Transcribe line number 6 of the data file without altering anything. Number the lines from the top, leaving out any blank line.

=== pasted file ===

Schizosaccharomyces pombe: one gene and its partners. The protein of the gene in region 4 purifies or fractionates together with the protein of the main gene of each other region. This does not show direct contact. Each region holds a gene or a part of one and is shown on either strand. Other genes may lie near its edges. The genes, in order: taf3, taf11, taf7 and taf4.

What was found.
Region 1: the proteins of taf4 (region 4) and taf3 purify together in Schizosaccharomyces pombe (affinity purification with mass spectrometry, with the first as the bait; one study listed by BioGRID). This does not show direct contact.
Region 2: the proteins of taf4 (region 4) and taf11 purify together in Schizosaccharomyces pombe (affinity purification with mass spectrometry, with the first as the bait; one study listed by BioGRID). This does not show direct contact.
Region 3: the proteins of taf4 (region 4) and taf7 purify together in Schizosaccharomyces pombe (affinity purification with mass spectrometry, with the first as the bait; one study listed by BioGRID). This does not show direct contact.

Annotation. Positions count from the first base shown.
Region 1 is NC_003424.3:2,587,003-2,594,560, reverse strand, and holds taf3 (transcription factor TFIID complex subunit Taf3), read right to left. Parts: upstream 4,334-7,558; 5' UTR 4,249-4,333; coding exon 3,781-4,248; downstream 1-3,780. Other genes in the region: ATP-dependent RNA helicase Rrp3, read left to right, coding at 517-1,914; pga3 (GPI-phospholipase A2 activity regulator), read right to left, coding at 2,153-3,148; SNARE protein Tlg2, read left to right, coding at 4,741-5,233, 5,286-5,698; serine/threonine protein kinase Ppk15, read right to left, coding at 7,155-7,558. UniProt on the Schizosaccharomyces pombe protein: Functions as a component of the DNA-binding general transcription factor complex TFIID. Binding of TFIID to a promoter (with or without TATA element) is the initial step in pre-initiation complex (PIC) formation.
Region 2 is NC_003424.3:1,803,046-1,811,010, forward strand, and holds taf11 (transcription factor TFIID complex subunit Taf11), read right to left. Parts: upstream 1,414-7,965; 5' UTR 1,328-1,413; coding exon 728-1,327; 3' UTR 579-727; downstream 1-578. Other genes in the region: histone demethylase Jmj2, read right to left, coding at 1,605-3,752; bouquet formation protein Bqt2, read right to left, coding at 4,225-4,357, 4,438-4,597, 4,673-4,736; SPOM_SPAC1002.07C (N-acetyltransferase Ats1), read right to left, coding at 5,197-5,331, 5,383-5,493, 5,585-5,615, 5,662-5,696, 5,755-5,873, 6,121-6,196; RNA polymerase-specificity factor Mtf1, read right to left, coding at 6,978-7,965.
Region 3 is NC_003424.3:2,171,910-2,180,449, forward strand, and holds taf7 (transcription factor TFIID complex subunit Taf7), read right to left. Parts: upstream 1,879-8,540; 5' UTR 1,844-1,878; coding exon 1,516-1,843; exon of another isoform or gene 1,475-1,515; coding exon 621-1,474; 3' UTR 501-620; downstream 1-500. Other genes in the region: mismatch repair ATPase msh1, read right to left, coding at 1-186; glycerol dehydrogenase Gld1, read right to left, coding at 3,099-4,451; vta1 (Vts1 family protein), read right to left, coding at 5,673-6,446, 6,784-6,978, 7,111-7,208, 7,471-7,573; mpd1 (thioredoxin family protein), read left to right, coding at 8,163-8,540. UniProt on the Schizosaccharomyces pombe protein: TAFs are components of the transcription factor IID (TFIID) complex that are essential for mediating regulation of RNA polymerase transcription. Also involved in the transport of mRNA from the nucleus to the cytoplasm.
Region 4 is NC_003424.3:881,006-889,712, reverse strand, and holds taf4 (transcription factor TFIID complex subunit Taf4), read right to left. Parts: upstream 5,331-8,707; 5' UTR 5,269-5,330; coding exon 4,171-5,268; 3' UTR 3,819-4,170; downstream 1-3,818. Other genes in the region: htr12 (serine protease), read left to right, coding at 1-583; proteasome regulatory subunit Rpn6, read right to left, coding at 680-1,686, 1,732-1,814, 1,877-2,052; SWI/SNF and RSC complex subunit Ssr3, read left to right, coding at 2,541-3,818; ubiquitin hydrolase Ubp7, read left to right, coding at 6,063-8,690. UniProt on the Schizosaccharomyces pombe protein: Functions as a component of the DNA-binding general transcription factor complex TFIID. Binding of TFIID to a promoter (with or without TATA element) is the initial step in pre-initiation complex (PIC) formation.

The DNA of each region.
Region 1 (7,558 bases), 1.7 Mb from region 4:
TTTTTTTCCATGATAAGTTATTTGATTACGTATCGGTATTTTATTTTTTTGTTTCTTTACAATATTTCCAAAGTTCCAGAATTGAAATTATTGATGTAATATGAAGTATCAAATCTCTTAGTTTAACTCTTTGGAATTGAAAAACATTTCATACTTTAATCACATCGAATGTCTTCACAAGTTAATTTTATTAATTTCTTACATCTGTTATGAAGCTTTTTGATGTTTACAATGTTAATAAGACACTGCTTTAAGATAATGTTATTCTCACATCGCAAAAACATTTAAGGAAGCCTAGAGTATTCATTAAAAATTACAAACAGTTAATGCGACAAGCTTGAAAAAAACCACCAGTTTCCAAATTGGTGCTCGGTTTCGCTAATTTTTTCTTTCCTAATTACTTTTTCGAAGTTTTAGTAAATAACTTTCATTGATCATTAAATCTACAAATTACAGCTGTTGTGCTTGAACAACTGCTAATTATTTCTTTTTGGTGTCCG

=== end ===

Annotation. Positions count from the first base shown.